5 February 2016
3 min read
Where once children would go to school with pencils, notebooks and ring binders, the backpacks of today are weighed down by tablets and laptops. Technology has reshaped how we live and work - and in the most innovative schools across the world, it's transforming how students are taught.
The Ørestad Gymnasium is a secondary school in Copenhagen, Denmark built in the shape of an expansive glass cube. There are no classrooms - rather, learning zones throughout an open-plan setting customisable by movable walls and bookshelves. Students spend half their time in teacher-led learning and half in independent learning, facilitated by a 100% digital curriculum, where lessons are taught on computers and tablets.
Technology in the classroom can also help resource-strapped teachers conduct engaging lessons and streamline admin. In Eastleigh, Hampshire, Crescent and Norwood Primary Schools have implemented a cost-effective, end-to-end HP solution that gives pupils access to HP ProBook 600 notebook PCs and HP 650 laptops, while teachers use HP ElitePad 900 tablets, all over a high-speed HP Wi-Fi network. Students and staff can access lessons and coursework from anywhere, while teachers can connect their devices to interactive whiteboards, replicating the classrooms of yore.
Other schools in the country are considering the future workplace they will send their students into. With the growing trend for Bring-Your-Own-Device offices and remote working, Eggar's School in the town of Alton, Hampshire wanted to create a future-proof network and tech setup. After consulting with IT service provider Medhurst, an HP partner, the school now boasts internet speeds up to 20GbE between school sites, 1GB/s connectivity to desktop PCs and up to 900MB/s on wireless devices. Teachers can deliver lessons from anywhere in the school through any of their preferred devices, and students can manage interactive media work easily thanks to the high-speed in-school internet.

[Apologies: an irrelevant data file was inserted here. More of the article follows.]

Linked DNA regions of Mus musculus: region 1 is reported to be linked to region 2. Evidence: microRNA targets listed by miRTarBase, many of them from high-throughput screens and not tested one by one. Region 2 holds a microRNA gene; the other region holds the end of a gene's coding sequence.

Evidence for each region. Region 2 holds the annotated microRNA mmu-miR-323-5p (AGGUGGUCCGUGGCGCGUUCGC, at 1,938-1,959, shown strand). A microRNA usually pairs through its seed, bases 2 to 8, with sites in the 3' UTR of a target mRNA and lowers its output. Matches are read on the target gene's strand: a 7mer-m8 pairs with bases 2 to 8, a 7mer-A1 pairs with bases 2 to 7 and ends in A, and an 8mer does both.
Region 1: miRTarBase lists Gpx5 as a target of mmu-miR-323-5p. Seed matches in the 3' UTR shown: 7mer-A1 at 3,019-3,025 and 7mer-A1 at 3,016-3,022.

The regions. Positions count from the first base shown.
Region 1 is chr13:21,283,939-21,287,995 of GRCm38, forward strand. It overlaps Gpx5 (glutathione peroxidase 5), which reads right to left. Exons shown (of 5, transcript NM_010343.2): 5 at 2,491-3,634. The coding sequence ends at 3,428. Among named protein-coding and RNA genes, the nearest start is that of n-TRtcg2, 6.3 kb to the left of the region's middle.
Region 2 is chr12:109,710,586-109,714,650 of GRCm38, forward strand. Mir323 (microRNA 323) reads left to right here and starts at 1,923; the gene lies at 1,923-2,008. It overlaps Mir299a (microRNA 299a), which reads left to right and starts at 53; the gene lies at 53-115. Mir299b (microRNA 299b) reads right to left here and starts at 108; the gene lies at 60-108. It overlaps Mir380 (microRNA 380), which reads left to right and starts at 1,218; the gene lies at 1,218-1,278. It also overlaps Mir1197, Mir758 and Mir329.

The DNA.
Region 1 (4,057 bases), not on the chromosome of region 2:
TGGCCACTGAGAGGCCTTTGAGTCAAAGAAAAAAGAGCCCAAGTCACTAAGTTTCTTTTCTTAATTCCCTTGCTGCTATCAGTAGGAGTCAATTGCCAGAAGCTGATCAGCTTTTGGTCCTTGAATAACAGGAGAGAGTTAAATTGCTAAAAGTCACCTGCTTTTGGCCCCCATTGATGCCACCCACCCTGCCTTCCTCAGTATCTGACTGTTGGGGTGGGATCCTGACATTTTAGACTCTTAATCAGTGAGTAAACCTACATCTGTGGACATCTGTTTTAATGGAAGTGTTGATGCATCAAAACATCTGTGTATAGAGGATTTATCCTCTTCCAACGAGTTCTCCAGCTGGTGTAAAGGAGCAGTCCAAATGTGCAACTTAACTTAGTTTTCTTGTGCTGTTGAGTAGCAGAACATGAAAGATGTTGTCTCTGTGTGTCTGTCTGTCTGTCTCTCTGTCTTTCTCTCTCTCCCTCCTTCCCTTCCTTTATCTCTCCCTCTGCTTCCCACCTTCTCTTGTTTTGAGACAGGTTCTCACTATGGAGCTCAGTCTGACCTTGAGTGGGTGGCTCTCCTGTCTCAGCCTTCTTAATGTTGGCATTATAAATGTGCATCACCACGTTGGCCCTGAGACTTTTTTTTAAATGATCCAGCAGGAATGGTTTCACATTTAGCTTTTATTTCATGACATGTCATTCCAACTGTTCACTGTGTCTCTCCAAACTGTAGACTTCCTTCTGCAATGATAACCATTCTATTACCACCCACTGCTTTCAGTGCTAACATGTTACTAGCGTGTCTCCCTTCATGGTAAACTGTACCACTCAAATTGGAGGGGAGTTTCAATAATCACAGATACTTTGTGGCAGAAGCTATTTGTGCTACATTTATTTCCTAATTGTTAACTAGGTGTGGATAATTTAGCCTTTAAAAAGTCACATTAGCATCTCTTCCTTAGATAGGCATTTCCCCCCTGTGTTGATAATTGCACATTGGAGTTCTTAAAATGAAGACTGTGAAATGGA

As offices evolve towards tech-centric online working, it is essential that schools do too. Students who are tech-savvy are much more likely to find satisfaction and growth in the workplace of the future. Educational technology such as HP's range of solutions offer virtual spaces where teachers can track progress and assign work, as well as budget-friendly, reliable devices for students to work and learn on.
Today, students as young as five years old are comfortable using smartphones and tablets, and their native ease with technology can be used to inspire learning and discovery. Earlier this year, the North West Two Maths Hub, led by Ashton on Mersey School in Manchester, held the nationwide competition "Design Your Own Maths App". The contest asked year five and six pupils to design the ultimate mathematics app in an area of maths that students generally struggle with, and the winning app will be professionally developed and distributed.
The initiative noted that a key objective of this competition was for students to not only get an insight into app development - another burgeoning career choice - but also to boost their creative and problem-solving skills by allowing them to deeply consider and identify their own weak areas in maths as well as those of their peers.
But educational technology isn't necessarily labelled as such - the world-building computer game Minecraft is played by millions of children across the world, and many classrooms are now using MineCraftEdu, a school-friendly edition of the game, in classes such as primary school maths, where students may calculate perimeter and volume based on structures created on Minecraft. At Derry's St Joseph's Boy's School in Northern Ireland, year nine pupils are using Minecraft to construct and label a plantation bawn from the early 17th century.
As individual teachers and schools pave the technological way forward, entire educational bodies are starting to follow. Schools in Ireland that best integrate technology in learning are awarded by the nationally recognised Digital School of Distinction programme, which also provides tech resources and support to its community of digital schools. And across the UK, the traditional ICT (Information and Communications Technology) curriculum has been replaced with a new “Computing" curriculum that includes coding lessons for students from primary school onwards.
Whatever the classroom of the future becomes, integrating technology deeply into how students learn will equip them to thrive, post-graduation, in an increasingly digital world.
Discover more at HP Education.